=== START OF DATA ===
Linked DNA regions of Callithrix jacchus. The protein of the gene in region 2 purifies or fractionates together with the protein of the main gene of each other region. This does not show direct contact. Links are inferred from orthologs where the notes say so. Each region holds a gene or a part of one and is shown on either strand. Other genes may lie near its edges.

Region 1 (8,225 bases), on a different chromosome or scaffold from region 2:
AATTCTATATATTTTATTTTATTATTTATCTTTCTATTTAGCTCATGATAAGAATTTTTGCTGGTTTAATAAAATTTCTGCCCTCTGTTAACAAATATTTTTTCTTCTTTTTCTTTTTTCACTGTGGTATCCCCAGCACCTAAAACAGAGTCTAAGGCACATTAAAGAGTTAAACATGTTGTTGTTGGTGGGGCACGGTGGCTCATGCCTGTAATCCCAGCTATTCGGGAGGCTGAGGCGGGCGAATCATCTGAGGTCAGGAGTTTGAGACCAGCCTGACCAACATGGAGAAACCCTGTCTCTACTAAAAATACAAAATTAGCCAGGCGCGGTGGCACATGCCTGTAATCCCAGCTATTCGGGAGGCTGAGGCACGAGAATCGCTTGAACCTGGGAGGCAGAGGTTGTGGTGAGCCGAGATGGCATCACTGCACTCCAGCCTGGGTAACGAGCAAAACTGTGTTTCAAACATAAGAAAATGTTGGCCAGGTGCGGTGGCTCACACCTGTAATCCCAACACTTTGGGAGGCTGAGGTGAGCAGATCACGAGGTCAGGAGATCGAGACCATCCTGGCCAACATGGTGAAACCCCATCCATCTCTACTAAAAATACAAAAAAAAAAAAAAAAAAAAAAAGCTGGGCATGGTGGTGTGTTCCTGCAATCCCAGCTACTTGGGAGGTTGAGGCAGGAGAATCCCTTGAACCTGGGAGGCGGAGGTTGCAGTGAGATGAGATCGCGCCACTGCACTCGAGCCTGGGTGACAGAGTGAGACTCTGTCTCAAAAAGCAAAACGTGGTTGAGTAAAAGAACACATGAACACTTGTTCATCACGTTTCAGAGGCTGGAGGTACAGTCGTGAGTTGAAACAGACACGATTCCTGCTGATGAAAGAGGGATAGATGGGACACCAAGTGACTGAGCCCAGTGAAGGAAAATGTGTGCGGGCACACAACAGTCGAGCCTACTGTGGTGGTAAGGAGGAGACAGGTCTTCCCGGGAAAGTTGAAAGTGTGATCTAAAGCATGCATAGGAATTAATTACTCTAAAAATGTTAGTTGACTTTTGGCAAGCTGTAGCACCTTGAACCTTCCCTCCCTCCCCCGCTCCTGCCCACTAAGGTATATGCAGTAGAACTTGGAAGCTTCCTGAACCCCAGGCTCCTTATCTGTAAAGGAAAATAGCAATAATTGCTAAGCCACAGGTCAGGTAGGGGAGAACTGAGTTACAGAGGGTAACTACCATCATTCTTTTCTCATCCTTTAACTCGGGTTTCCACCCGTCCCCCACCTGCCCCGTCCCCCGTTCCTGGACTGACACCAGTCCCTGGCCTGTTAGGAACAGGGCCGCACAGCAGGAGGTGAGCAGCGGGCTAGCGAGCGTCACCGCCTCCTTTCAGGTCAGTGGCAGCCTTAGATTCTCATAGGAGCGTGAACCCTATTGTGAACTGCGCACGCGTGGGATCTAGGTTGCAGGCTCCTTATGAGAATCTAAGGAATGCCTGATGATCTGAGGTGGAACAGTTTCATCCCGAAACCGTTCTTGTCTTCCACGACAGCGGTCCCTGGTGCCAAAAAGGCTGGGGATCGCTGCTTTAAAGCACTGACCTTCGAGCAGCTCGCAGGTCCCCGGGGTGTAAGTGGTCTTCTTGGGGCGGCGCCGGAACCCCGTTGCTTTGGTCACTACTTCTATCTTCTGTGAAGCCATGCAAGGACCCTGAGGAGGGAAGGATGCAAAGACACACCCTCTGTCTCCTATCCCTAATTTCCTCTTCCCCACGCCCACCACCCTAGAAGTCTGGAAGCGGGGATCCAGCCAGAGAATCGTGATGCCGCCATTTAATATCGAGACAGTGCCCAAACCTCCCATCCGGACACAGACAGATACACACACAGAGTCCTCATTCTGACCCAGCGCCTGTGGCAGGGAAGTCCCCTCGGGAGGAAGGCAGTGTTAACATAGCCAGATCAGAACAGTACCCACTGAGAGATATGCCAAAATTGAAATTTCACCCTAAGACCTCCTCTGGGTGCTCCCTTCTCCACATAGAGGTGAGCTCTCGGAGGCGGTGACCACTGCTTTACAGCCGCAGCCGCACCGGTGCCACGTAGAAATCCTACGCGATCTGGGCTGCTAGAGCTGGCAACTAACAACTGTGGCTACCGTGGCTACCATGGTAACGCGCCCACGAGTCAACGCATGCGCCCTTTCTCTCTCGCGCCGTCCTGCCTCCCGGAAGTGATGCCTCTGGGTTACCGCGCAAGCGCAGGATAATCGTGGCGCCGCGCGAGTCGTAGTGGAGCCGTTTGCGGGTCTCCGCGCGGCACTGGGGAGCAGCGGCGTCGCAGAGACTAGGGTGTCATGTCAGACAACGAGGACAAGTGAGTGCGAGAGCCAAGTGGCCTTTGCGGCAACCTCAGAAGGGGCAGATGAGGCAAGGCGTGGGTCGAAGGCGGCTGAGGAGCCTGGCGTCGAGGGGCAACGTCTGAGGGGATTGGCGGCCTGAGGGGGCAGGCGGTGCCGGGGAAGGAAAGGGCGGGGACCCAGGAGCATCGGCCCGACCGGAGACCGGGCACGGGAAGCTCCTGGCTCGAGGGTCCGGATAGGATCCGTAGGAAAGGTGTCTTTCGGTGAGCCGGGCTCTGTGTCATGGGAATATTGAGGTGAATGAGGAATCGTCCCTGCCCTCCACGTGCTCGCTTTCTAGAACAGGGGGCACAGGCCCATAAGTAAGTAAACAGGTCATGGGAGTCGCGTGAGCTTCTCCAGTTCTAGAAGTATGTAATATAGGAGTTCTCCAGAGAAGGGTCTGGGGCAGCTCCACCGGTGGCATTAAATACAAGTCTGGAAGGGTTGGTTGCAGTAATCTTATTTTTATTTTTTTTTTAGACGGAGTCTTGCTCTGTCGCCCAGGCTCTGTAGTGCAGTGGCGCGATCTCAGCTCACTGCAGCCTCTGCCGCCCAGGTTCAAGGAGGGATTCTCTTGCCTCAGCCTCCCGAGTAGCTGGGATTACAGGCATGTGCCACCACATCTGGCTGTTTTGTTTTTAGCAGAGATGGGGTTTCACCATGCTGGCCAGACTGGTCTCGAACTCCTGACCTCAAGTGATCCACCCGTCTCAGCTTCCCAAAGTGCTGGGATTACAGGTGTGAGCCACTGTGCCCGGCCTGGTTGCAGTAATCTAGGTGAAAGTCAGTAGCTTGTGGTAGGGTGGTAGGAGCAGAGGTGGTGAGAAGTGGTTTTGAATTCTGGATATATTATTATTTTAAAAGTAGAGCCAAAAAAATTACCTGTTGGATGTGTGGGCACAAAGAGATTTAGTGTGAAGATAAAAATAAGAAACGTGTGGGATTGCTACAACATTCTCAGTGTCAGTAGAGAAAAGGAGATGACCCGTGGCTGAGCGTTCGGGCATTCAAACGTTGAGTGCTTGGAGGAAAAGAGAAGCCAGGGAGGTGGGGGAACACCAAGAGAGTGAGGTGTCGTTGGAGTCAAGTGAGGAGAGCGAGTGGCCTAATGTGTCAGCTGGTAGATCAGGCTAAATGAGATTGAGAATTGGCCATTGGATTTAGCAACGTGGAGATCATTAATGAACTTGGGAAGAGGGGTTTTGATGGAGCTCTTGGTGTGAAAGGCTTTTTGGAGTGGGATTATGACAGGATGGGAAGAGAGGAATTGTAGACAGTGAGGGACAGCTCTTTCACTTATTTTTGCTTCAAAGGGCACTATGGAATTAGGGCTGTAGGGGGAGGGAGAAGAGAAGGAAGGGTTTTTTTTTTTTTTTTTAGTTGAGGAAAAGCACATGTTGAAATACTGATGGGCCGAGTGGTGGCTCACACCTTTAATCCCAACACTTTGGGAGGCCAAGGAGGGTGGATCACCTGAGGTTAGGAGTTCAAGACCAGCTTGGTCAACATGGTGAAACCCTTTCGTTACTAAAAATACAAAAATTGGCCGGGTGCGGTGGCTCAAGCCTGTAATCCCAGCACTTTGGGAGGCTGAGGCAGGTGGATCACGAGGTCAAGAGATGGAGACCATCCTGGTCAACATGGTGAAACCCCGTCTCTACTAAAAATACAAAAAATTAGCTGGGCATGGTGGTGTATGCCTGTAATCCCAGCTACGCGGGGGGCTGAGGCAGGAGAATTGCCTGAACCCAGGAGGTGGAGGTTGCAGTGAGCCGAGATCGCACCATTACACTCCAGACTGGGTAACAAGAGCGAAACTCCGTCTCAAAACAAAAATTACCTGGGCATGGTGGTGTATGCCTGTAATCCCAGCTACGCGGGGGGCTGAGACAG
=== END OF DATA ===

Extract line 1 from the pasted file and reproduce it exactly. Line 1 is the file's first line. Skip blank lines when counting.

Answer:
Linked DNA regions of Callithrix jacchus. The protein of the gene in region 2 purifies or fractionates together with the protein of the main gene of each other region. This does not show direct contact. Links are inferred from orthologs where the notes say so. Each region holds a gene or a part of one and is shown on either strand. Other genes may lie near its edges.